little more than three years, are given in the interesting
volumes entitled Life and Letters of Dr. Samuel Butler \
which have been recently published by his grandson. 3 The
same clearness of judgment, powers of organization, and
judicial fairness of mind which had contributed so largely
to his success as Head Master of Shrewsbury, were shown
in his episcopal work, and his generous munificence is still
remembered in his diocese. In spite of increasing illness
and suffering Dr. Butler discharged all his varied duties
of extensive correspondence, frequent attendance at public
meetings, and laborious journeys to different parts of his
diocese, with unflagging energy, almost to the end of his
life. He died on December 3rd, 1839, and was buried at
St. Mary's, Shrewsbury. A monument to his memory, con-
sisting of a life-sized statue representing the Bishop as
seated in a chair, was erected by public subscription in the
old "school chapel" of St. Mary's Church in 1843. The
monument, which is not a very satisfactory piece of sculpture,
was the work of Mr. E. H. Baily. A few years ago, when

1 Butler's Life and Letters, vol. ii. pp. 153-158.

2 Ibid., vol. ii. p. 185.

3 To this work, and to the sixteen volumes of MSS. papers which Mr. Samuel
Butler has deposited in the British Museum, the author is indebted for much that
is to be found in this chapter ; and after a diligent study of the large mass of
material from which Mr. Butler has selected the letters and other documents
which he has published, he is glad to testify how completely they bear out,
in his opinion, the favourable estimate Mr. Butler has formed of the amiability,
the self-control, the patience, and the fearlessness of his distinguished grand-


the " school chapel " was arranged for use in the daily services
of the Church, it was moved into the tower. 1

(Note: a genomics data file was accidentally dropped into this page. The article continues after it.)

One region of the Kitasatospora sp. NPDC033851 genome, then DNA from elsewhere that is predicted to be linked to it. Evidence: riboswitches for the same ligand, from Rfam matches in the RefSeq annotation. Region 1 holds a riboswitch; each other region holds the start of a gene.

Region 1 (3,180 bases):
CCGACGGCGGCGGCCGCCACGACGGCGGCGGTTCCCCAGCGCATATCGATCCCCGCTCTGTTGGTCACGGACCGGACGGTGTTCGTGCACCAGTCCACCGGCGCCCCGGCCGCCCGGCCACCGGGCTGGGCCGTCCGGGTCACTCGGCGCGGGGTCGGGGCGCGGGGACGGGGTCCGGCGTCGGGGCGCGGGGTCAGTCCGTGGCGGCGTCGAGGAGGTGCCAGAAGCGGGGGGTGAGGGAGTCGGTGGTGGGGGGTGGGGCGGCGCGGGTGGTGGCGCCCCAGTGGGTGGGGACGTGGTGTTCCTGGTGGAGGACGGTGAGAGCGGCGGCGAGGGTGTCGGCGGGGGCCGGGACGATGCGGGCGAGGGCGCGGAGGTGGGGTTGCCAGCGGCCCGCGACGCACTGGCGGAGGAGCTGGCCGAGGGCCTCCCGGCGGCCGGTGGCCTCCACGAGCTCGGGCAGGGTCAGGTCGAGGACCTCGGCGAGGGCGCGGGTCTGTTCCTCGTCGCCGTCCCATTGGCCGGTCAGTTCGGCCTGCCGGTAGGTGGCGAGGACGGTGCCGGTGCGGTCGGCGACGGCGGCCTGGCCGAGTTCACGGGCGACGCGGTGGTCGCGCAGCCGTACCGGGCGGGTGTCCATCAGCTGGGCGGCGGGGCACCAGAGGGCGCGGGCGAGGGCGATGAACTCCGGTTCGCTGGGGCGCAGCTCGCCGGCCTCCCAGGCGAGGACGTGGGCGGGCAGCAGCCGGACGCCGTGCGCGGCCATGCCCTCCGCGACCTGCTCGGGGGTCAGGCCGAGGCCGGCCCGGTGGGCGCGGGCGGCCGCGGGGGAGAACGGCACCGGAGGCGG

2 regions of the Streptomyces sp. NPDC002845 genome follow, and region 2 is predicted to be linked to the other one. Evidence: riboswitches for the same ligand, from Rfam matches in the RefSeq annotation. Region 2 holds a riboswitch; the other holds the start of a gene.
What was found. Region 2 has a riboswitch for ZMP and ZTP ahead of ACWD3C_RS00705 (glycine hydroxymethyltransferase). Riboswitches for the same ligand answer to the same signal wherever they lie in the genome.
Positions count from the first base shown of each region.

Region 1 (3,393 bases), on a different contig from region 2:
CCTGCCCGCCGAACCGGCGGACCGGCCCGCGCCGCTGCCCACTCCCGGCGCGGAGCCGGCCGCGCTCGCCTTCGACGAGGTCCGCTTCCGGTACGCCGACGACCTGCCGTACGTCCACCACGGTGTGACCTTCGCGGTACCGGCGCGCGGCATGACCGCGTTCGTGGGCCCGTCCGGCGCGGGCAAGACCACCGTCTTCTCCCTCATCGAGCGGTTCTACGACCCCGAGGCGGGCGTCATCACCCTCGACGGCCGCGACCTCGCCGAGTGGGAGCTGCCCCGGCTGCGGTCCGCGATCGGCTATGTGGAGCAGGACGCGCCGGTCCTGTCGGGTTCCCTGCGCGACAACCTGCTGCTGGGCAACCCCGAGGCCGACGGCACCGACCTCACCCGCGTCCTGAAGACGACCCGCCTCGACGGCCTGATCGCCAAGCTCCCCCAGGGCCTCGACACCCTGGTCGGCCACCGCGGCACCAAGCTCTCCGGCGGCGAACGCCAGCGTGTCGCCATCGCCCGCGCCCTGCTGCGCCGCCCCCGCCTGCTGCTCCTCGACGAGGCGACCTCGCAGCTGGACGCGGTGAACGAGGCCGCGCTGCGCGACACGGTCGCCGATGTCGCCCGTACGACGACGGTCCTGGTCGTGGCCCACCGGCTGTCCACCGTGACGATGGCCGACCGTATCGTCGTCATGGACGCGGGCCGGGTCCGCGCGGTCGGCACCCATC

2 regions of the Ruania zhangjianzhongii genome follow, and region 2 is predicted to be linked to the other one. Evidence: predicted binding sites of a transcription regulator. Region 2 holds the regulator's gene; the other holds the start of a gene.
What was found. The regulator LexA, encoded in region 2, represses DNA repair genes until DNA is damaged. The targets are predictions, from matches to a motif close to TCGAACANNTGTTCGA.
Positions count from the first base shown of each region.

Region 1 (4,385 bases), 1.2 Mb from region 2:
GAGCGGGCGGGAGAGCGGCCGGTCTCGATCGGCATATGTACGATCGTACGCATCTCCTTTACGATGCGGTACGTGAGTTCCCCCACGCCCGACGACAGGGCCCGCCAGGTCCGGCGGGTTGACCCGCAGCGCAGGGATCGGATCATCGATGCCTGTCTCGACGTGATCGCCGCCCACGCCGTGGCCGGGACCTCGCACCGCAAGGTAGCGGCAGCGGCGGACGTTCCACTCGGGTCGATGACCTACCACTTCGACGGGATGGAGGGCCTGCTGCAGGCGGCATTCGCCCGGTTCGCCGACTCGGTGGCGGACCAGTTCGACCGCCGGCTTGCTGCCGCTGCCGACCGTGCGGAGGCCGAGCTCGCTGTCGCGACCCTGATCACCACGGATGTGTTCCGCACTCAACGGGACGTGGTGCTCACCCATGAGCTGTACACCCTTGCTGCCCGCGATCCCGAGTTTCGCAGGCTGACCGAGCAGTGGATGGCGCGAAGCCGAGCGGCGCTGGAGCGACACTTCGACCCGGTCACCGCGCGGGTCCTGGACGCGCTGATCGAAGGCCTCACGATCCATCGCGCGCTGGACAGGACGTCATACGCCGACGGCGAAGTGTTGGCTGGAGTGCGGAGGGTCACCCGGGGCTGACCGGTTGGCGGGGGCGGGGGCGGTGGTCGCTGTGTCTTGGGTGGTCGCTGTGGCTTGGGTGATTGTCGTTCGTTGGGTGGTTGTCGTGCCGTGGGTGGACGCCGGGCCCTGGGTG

Of Dr. Butler's success in training scholars the marvellous
array of university distinctions gained by his pupils between
1823 and 1840 is sufficient proof. Nothing like it had
hitherto been known in the history of English public schools.
Of the two university prizes adjudged to a Shrewsbury boy
in 1823 before he had gone into residence at Cambridge
mention has already been made. 2 But a still greater feat
was accomplished in 1831 by another Salopian, who carried
off the Ireland university scholarship at Oxford from all
competitors while still a boy in the sixth form. 3 Between
1827 and 1833 "the Ireland" was gained by Shrewsbury
men six years out of seven ; 4 and in one year, 1830, not only
did "the Pitt" at Cambridge and the Ireland and Craven at
Oxford fall to their lot, but the name of a Senior Wrangler
was inscribed on the honour boards. 6

No wonder that newly-appointed Head Masters sought
Dr. Butler's advice on questions of teaching and system, and

1 See Butler's Life and Letters, vol. ii. pp. 351-363.

* The Person Prize only was actually received by B. H. Kennedy. A grace
had passed the Senate some little time previously restricting competition for
Browne Medals to students in residence. It is stated in the article on Dr.
Kennedy, in the Diet, of Nat. Biog., that the prize compositions were sent in
at Dr. Butler's suggestion, but the latter has left it on record that he was unaware
that Kennedy was competing.

3 Thomas Brancker, of Wadham College. It appears from an interesting letter
written from Christ Church on March i6th, 1831, by Mr. W. E. Gladstone to his
tutor, Mr. Charles Wordsworth, that the examiners considered him and Robert